Have a great week!

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This entry was written by alexnhutchinson and published on October 21, 2013 at 11:11 am. It’s filed under Uncategorized. Bookmark the permalink. Follow any comments here with the RSS feed for this post.

3 thoughts on “A Look at Belgian Cuisine

  1. Pingback: Tasty Tuesday: Gaufres de Liege (Belgian Waffles) | EF Foundation for Foreign Study Mid-Atlantic

  2. Hello Alex,

    We are responding to your October 21 post.

    Do you enjoy exploring cuisine of multiple cultures in your free-time? Which? I would enjoy it if my family could afford it.
    Why were simple foods of today considered delicacies in the past by the french culture? Why are so common today?
    As you know, french fries are in most cases extremely greasy in America. Are they different in texture etc. in the country in which they were founded?
    What are the fifteen sauces for the frites? How do they differ from the common American sauces for french fries? I would prefer something with more taste to go with my food. IE- not ranch/ ketchup.
    Is there a specific reason you know of as to why there are so many mussels on this specific coast?
    -J. Masters

    Hi Alex I’m Brittni. I am going to respond to your second half of your post.
    What does a Leige waffle look like and how does it taste? And a Flemish waffle? What are some of your favorite waffle toppings? I like Maple syrup and butter. I have had Belgium and American waffles before, i think they taste yummy. What are your top five favorite chocolates? What are your top 5 worst? My favorite chocolates are basic milk and dark chocolates. I also like ones filled with toffee or mint filling. Do you like seafood? What does Speculoos taste like? Are the frites different from french fries> I love food. I especially like Asian food.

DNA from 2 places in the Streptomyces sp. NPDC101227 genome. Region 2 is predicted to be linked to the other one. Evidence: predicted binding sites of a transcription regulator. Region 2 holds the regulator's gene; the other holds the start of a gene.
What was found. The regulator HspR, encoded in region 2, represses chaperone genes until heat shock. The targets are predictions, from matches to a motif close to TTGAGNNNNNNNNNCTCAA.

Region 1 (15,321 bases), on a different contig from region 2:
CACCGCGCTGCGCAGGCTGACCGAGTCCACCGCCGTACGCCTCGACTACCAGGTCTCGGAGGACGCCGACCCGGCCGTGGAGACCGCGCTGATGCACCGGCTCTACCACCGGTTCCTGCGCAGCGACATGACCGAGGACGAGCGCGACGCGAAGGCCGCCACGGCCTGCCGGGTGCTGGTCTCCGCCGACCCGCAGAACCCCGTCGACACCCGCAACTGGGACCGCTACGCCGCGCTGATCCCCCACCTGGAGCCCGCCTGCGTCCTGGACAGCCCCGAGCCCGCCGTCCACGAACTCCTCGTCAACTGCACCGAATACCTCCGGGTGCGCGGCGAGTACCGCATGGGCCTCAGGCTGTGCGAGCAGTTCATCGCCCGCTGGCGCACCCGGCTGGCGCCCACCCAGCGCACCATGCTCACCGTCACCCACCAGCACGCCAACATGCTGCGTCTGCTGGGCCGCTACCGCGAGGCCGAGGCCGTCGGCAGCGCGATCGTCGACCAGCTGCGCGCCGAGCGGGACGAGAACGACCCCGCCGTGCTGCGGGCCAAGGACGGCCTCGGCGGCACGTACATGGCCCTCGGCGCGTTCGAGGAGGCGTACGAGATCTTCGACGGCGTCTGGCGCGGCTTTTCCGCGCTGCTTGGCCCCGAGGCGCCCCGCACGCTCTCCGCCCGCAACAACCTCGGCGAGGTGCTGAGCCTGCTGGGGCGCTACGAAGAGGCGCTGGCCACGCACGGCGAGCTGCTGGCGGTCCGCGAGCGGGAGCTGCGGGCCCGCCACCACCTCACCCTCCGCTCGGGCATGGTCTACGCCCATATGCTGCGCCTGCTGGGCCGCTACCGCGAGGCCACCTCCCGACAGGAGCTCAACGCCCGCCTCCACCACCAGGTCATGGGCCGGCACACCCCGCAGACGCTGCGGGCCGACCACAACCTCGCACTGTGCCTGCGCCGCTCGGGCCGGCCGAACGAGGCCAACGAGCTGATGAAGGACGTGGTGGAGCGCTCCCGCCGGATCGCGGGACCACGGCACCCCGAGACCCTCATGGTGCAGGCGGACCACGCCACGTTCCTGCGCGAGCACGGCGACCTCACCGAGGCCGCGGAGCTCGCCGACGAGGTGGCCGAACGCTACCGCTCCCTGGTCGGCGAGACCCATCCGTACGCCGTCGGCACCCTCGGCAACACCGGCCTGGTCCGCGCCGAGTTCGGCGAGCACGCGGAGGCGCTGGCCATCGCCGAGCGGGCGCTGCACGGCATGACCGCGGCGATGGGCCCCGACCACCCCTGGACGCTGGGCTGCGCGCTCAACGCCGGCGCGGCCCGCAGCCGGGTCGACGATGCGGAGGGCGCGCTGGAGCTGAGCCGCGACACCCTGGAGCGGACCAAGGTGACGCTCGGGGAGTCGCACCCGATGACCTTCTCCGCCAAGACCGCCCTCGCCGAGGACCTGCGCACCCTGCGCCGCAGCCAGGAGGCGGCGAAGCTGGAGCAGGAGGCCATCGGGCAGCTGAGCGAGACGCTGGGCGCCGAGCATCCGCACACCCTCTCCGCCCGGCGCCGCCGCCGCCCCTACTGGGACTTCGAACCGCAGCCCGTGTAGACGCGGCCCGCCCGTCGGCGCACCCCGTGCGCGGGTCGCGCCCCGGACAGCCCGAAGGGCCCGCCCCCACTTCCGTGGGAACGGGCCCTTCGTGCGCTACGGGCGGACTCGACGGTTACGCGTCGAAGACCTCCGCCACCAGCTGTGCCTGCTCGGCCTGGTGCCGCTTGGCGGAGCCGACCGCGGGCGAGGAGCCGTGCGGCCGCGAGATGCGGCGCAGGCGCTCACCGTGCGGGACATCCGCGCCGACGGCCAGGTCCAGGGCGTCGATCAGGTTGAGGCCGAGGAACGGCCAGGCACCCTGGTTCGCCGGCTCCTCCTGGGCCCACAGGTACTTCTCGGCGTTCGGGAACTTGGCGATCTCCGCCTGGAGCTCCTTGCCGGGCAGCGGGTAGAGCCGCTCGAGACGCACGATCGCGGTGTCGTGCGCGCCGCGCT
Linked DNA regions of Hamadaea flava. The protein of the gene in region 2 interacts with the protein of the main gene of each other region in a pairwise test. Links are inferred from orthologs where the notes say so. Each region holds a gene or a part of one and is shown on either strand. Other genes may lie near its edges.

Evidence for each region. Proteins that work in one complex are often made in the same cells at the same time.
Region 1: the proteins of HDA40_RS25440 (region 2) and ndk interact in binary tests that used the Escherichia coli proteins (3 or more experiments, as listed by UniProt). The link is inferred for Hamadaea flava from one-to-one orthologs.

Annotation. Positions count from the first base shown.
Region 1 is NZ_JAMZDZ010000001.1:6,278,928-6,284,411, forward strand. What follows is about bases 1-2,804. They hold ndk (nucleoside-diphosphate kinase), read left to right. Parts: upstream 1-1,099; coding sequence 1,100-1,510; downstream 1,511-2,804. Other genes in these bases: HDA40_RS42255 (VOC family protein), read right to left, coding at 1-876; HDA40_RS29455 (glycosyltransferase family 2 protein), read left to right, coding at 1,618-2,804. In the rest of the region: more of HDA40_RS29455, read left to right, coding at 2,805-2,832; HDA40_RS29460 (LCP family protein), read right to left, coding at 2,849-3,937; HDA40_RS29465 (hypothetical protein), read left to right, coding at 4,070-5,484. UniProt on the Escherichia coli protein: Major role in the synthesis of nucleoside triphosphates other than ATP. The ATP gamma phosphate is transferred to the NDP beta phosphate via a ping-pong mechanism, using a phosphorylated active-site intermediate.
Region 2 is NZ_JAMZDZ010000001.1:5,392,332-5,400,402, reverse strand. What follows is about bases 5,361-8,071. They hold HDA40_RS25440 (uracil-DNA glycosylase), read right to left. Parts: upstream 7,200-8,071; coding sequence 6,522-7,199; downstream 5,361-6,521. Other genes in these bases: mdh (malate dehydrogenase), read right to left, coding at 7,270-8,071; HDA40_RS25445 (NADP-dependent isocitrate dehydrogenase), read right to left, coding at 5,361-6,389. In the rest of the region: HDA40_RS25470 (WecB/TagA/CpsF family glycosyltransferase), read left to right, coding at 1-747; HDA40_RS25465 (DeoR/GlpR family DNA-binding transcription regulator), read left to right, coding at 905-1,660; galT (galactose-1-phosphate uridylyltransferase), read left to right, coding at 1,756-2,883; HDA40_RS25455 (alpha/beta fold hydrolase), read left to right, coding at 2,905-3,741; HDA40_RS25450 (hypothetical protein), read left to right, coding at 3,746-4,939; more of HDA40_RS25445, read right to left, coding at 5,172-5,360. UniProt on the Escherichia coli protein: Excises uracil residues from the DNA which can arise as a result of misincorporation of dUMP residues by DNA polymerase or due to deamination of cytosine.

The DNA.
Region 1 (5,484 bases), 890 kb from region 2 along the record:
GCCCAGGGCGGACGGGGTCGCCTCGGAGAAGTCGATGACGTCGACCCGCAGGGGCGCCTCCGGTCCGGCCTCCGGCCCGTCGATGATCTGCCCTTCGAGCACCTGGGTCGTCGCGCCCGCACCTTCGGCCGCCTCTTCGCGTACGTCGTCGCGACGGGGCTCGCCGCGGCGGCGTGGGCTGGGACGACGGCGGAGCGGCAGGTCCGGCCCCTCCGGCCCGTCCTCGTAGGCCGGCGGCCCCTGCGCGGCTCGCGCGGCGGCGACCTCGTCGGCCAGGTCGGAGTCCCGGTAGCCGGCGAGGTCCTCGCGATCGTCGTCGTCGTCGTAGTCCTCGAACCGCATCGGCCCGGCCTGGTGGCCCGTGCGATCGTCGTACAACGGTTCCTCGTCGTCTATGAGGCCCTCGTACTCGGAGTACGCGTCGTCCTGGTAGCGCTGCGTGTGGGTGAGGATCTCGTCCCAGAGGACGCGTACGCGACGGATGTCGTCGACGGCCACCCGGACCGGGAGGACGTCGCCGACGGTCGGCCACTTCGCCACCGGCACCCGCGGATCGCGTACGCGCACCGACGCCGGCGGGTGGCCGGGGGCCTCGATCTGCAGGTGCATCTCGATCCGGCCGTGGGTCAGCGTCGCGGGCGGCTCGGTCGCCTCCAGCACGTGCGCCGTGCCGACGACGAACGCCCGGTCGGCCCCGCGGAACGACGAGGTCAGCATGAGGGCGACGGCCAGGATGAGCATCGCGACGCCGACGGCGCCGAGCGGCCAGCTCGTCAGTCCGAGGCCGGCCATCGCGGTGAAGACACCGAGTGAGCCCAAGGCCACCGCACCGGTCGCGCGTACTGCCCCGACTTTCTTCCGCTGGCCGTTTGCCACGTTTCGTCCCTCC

Brit.

  3. Great questions this week!

    I thoroughly enjoy cuisines of different cultures. Europe is the perfect place to experience a variety of foods we might not find in the US, or might not be as popular as others. It’s impossible to pick just one kind of food, I have yet to try a cultural cuisine I did not enjoy!
    Although I’m not 100% positive, I believe that certain foods we consume regularly today were once delicacies because of their newness and perhaps the expense of producing them in that specific time period.
    Frites here in Belgium are much like those in the US. However, anywhere you buy them they are the same size and have the same crispy nature. One big difference is that in the US you never know what cut of fries you’ll get. It’s nice knowing exactly what to expect! Also, they are just as greasy here as in the US, at least in my opinion.
    The sauces tend to vary from place to place. Most have andalouse, which is an orange sauce with a hint of spice, cocktail sauce (what is used in shrimp cocktail), tartar (usually for fish and chips), ketchup, mayonnaise, and a number of others! I haven’t tried them all so I’m not sure what a few of them are called or taste like. It’s a goal I’m working on though!
    I have no idea why mussels are so popular! It’s kind of a strange popular food in my opinion.

    Liege waffles tend to be chewy. Within the batter they put little pieces of sugar that melt upon cooking, so each bite is sweet and delicious! They are the waffle that usually has all sorts of toppings. In other words, a liege waffle is what Belgians consider a tourist waffle. A Flemish waffle is typically rectangular and somewhat crunchy. They are usually served with a light sprinkle of powdered sugar. The toppings I always get on my waffle here are nutella (which they love here!), strawberries, and whipped cream.
    Chocolate is one of my favorite foods, so I don’t have 5 least favorites. When I buy chocolate here I tend to buy a variety box. I’ve grown to love pralines (which I described in my post) and rocher, which is a crispy, nut-filled ball of chocolate. I’ll be sure to bring back a few pieces that you’ll like!
    I love certain types of seafood! I quite enjoy salmon and crab legs, however I’m not a huge fan of shellfish (like clams and oysters).
    Speculoos has a very strange taste. The closest resemblance in my opinion would be gingerbread cookies! You’ll definitely get to try one when we have our party!

    Talk to you guys next week! Have a great weekend 🙂